🔥🔥Impassioned Marketer
🗣️Speaker 📋Coach ✍️Writer
🚑Aortic Aneurysm Survivor
🙏Devoted Dad

 

It's the first week of 2021 and all I see in my social feeds are resolution posts and dozens of inspiring proclamations to do better this year. Me? It's 8:00am and I'm sitting here in the hospital with a lump in my throat trying not to spill out my emotions as I watch my son prepare for another spinal tap. Dramatic? Perhaps if you're reading this and not living through it like us. 

With every week that has gone by since May none of it gets any easier, we just get a little more numb to it. From the moment we arrived this morning Sully said "I hate that place". 

"What place" I asked. 

He pointed to the emergency room.

"It gives me bad memories" he said. 

I've felt the same way on many of our visits but never vocalized it. It's the first time I've heard him say anything like that. I don't even know how to reply to him so I just tell him it's okay. 

He's so good with his routine and the array of medication he takes 3 times a day. Last night he told me before bed "don't forget dad I'm NPO for tomorrow". 

"Right so no more snacks" I said as he finished a bag of pretzels and we both laughed. 

NPO means no eating after midnight before his spinal tap procedure. 

There are times during this ordeal where I feel like I'm just putting one foot in front of the other and trying to hold it all together for him and his siblings. Emotions run high and low and then there are the times like last night where I'm numb and I just go through the motions. 

I started taking down the Christmas tree after the kids went to sleep which led into pretty much taking down every single decoration in the house and packing them away. Normally a whole day's work but once I started on the tree I zoned out and just kept going. Sometimes being a single dad running the house is fucking exhausting. I'm not complaining, I wouldn't have it any other way, but there is always so much shit to do some of which I never had to do before. There is no manual, we do the best we can, and surely make mistakes along the way. Apologies and hugs keep us thick like thieves.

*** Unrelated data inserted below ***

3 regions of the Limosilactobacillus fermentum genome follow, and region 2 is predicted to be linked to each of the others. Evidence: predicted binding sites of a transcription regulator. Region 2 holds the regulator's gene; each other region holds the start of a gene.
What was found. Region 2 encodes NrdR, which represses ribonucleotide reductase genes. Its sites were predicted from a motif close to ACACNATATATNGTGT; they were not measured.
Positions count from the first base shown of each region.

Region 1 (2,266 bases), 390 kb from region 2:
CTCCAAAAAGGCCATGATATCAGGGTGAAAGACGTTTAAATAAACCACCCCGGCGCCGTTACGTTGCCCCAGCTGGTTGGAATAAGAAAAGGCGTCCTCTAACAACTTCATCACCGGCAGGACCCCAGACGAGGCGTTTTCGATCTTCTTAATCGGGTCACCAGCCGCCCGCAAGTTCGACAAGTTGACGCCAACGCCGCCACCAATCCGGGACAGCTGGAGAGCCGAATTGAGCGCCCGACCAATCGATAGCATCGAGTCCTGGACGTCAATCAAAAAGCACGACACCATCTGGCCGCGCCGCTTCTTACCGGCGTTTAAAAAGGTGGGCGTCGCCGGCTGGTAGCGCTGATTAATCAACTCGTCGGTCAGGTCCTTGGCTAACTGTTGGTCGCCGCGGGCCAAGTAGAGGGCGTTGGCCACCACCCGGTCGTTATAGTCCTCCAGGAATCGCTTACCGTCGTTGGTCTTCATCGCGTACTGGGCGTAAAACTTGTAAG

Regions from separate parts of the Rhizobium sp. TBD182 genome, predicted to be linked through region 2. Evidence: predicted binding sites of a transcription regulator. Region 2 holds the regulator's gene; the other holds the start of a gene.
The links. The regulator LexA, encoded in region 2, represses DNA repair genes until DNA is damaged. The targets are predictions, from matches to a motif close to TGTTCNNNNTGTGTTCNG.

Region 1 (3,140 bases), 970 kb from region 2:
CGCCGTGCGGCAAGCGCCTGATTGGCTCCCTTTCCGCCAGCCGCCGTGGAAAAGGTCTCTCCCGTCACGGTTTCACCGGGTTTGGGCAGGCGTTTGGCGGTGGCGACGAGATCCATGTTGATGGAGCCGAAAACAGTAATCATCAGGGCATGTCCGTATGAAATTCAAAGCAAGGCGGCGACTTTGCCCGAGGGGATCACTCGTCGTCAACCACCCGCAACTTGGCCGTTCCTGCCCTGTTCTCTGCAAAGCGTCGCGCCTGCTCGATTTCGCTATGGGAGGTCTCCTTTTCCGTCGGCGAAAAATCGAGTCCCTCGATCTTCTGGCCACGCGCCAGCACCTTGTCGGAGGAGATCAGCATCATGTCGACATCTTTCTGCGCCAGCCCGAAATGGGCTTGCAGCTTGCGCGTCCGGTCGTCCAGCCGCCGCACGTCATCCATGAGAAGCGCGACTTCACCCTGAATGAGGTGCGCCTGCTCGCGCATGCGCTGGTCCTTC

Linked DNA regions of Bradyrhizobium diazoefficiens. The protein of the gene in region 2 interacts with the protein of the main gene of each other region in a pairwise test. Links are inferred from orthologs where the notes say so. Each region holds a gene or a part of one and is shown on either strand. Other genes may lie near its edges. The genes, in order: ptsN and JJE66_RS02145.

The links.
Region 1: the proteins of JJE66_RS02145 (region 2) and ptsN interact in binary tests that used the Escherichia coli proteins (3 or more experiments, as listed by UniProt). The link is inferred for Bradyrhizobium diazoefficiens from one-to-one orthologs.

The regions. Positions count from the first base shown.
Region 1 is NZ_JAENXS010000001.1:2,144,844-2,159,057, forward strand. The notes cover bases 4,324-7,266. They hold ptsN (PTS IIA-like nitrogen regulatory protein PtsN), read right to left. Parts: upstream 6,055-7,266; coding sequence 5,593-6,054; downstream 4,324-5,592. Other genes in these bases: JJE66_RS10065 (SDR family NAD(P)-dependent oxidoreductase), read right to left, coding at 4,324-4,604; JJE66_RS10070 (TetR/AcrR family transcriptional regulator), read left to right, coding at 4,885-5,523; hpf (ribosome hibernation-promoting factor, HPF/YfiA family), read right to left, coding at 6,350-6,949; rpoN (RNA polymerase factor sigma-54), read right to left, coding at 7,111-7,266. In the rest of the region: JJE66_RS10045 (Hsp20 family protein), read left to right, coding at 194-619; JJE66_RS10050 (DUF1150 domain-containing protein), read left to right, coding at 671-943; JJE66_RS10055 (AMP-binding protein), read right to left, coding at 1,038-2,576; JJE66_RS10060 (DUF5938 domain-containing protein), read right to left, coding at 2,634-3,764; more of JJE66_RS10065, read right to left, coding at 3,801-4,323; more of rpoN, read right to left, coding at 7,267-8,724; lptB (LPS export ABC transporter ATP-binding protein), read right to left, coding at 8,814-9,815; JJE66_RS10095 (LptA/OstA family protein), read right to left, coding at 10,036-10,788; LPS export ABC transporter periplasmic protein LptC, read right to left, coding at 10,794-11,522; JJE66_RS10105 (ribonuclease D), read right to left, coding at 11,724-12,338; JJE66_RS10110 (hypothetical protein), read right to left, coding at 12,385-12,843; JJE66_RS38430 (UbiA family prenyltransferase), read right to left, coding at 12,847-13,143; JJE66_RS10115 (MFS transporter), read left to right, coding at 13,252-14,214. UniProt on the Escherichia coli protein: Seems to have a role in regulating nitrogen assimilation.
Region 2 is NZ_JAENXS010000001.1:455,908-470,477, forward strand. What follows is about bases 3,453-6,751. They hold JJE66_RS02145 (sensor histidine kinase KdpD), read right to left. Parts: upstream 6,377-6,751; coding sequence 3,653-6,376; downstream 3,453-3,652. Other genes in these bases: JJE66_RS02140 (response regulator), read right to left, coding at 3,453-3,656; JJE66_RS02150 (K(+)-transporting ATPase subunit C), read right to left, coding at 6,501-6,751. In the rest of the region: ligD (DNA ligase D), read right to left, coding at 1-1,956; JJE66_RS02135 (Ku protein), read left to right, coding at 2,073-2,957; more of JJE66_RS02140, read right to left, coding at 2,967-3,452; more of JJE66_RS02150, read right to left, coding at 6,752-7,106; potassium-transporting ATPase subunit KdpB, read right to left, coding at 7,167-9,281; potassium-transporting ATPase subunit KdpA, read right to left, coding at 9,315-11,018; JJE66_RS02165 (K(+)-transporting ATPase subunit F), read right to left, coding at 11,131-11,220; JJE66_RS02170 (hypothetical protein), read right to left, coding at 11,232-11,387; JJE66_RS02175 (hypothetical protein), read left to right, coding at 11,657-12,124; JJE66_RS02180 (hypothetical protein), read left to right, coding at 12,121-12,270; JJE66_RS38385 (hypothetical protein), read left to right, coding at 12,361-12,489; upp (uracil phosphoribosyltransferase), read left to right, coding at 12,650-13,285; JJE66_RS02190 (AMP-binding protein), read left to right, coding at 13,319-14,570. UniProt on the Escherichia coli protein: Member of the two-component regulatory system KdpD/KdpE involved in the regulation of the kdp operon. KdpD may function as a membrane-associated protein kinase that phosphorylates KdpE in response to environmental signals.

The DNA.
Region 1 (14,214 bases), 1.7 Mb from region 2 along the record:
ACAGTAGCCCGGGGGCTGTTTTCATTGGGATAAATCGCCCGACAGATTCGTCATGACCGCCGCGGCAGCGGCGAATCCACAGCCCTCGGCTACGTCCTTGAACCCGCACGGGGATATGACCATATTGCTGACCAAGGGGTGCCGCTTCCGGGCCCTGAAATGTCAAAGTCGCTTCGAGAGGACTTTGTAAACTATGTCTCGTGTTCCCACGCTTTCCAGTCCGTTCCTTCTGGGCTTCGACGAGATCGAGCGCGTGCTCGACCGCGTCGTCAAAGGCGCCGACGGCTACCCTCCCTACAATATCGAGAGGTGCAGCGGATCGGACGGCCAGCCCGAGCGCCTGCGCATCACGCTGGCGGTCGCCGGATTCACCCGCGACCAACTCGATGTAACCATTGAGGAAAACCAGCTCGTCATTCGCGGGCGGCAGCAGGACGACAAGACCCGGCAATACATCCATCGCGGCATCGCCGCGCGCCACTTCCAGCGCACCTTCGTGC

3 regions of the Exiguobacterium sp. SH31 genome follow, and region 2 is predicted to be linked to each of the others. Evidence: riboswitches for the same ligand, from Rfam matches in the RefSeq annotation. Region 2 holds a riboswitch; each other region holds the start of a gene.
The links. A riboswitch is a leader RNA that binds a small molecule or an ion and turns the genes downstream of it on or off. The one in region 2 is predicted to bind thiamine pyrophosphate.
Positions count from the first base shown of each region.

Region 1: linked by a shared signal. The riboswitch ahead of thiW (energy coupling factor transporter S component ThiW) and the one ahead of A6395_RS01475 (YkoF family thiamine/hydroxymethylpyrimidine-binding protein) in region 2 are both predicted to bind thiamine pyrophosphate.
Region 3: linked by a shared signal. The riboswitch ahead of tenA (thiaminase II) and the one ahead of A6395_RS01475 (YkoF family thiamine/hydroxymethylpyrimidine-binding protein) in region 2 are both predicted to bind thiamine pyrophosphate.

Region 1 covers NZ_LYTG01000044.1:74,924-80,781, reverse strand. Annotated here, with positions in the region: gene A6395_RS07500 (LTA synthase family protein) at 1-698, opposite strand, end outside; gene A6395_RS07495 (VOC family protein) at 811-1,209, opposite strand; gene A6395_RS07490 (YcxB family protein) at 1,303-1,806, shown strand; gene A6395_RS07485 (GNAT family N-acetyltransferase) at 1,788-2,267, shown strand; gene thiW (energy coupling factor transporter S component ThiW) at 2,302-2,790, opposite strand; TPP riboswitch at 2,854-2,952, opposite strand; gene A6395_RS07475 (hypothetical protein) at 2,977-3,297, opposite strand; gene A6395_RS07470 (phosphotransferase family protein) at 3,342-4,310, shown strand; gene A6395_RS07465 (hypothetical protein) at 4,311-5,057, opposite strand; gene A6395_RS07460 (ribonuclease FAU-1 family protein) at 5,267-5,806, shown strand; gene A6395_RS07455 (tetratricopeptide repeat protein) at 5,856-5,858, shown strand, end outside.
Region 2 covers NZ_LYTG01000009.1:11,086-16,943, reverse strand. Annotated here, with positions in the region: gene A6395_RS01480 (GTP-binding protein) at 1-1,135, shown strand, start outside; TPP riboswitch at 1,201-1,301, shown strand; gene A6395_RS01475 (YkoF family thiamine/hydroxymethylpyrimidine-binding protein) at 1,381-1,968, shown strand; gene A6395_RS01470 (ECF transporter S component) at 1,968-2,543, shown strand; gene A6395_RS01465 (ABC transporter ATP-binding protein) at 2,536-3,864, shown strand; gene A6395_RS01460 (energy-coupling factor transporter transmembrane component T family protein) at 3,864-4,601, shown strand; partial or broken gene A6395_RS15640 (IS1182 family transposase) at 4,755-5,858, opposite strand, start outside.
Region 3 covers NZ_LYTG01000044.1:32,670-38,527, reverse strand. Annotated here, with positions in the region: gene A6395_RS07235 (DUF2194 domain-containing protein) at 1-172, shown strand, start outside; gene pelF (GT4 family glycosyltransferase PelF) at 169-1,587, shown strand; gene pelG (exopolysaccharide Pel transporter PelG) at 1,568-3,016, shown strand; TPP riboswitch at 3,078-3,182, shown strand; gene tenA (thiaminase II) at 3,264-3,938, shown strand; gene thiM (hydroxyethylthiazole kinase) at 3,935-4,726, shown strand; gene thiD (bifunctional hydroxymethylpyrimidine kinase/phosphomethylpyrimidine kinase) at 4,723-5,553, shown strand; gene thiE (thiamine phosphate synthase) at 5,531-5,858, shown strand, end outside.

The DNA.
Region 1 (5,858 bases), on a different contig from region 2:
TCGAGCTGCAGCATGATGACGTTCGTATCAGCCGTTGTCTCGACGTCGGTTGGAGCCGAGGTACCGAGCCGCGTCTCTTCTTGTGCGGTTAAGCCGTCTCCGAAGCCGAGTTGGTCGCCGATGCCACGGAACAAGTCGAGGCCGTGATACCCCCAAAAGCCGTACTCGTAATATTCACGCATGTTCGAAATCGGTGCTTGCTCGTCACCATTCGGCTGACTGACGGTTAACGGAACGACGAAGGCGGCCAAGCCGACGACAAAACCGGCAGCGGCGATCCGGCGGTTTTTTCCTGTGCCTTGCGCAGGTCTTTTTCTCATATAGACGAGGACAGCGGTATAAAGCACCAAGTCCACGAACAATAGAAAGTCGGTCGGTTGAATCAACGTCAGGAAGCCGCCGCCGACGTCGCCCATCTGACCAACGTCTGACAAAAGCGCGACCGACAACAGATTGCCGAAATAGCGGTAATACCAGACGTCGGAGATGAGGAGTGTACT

I sit here in the hospital this morning watching over him and I can feel what he feels before it even happens. Empathy at it's best. I see the look on his face in the moments before they insert the big needle in his medi-port. As often as they do it I'm sure it never gets easier for him. I see the fear on his face, I know he still thinks of that one time they messed it up. 

Finally that part is done and we wait while the spinal tap team begins to assemble outside the door. I watch the solemn look on his face as he sits in the bed and watches the doctors and nurses appear. Even though he is silent I can feel his anxiety. He is good though. He's all business and never complains. It seems harder for me than him.